WALLACE: Thanks a lot.
SMITH: We're happy to have you here at CBS News.
From the August 27 edition of ABC's This Week:
WALLACE: You know, I think there's the sense that, as with Iraq, and as with any other issue that voters will go to the polls and express themselves on in November, that it's a choice. And again, the contrast is a president, who is walk-the-walk, who made a commitment and is following through on that commitment, and Democrats, who, you know, when national Democrats send out press releases railing against the president's performance on Katrina, I think they show that they are now out of touch. People in the region are focused on rebuilding. Everyone you talk to --
GEORGE STEPHANOPOULOS (host): But most Americans agree. Most Americans think the government hasn't done a good job.
WALLACE: Well, but I think, again, the administration has an opportunity to show that it is walk-the-walk and it has done that. The president made promises a year ago, and he's going back down there this week. He is holding the government's feet to the fire himself, so, I don't think that there'll be an opportunity for Democrats to politicize the response.
WALLACE: Oh, I think you see Republicans, you know, voting their conscience on issues like stem cell [research]. And I think that that is something that the White House understands. That's certainly what the president did. And they pay a lot of attention to scientific developments on this front. I know that whenever new studies come out, they're followed very closely and policy folks on up to the president pay very close attention.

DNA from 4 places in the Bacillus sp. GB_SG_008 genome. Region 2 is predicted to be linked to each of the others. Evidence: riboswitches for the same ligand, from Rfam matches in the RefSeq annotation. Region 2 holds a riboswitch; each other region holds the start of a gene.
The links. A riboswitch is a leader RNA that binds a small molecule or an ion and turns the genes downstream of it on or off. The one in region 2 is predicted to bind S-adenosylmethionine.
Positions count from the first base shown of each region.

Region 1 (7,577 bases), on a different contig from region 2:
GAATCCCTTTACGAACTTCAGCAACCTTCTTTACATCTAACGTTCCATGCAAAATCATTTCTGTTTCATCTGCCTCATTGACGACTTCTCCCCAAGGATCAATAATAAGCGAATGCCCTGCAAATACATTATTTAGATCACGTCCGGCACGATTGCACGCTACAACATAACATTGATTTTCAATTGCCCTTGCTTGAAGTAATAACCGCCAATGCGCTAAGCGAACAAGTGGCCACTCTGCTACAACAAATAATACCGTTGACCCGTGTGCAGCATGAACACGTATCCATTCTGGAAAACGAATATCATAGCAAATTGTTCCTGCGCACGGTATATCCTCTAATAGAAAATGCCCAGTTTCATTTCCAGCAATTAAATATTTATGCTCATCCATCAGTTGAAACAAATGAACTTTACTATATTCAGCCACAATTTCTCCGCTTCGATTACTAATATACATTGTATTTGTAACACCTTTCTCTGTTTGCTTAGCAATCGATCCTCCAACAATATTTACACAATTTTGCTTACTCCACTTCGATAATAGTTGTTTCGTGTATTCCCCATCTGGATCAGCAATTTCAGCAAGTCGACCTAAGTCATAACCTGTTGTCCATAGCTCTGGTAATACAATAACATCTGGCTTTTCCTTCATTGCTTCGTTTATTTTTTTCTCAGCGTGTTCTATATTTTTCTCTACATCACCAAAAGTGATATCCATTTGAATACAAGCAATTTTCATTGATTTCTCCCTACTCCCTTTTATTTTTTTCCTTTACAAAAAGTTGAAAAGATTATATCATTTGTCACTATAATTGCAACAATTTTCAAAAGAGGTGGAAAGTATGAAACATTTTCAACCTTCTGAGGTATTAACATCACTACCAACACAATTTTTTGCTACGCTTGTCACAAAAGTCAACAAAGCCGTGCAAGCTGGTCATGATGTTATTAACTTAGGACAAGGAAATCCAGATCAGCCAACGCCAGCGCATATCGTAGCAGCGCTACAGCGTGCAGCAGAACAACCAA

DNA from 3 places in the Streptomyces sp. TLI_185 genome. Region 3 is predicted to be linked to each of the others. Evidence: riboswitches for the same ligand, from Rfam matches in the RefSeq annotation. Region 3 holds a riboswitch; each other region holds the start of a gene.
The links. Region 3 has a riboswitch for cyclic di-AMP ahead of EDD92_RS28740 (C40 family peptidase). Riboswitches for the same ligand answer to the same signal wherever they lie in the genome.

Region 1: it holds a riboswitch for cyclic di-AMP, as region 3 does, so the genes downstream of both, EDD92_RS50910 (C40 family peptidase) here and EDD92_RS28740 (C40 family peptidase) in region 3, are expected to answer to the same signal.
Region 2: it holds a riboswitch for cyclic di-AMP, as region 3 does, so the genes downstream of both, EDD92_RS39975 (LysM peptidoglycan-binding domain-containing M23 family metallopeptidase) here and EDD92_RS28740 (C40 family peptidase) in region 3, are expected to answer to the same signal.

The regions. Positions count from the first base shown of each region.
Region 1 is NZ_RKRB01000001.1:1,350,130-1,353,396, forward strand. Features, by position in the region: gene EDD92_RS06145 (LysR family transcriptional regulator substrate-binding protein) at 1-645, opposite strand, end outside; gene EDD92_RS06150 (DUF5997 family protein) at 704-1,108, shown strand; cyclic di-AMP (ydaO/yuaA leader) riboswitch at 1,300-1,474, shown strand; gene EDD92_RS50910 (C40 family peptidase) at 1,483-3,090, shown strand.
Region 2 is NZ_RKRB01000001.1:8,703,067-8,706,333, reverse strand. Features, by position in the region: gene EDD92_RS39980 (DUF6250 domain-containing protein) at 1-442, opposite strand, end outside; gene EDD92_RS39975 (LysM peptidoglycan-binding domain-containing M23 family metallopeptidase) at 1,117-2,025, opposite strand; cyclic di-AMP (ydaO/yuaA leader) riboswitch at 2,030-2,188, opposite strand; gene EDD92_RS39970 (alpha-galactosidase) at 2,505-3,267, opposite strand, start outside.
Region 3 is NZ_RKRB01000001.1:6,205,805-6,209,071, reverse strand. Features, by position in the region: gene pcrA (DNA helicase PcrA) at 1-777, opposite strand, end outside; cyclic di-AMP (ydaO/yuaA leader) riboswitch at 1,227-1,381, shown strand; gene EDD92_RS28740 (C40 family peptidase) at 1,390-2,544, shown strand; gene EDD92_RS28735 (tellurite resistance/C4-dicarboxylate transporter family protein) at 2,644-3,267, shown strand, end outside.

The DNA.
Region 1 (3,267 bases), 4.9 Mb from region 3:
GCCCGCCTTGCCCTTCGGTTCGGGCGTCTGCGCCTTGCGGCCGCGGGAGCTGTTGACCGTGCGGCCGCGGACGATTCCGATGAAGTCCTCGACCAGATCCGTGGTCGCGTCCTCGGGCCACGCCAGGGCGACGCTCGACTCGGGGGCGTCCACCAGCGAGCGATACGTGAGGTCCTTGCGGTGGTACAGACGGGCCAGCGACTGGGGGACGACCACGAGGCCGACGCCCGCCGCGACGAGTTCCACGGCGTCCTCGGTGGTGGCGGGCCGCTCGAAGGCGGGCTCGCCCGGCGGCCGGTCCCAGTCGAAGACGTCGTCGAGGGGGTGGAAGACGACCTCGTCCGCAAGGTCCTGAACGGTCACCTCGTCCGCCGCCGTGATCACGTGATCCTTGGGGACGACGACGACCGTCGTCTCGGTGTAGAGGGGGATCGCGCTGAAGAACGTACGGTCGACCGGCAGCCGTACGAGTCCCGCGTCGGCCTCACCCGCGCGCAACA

From the June 30 edition of CNN's The Situation Room:
JOHN KING (guest host): What did you learn about president at that moment?
WALLACE: Well, I think the president is somebody who, you know, fights for what he believes in, and, you know, he stood by her [former Supreme Court nominee Harriet Miers], and I think was proud to do so. And, you know, it was a difficult time here, no doubt.
KING: What does the president say when he watches television or reads the newspapers and sees the term "lame duck"?
WALLACE: I -- you know, I don't think he will accept that, you know, until he's back at his ranch. And, even then, I think he will always be an incredibly consequential and relevant leader of our times. And, so, he's told the press directly, the folks that cover us, that they are going to be sprinting until the finish -- that he is going to keep it interesting. And I'm sure he will.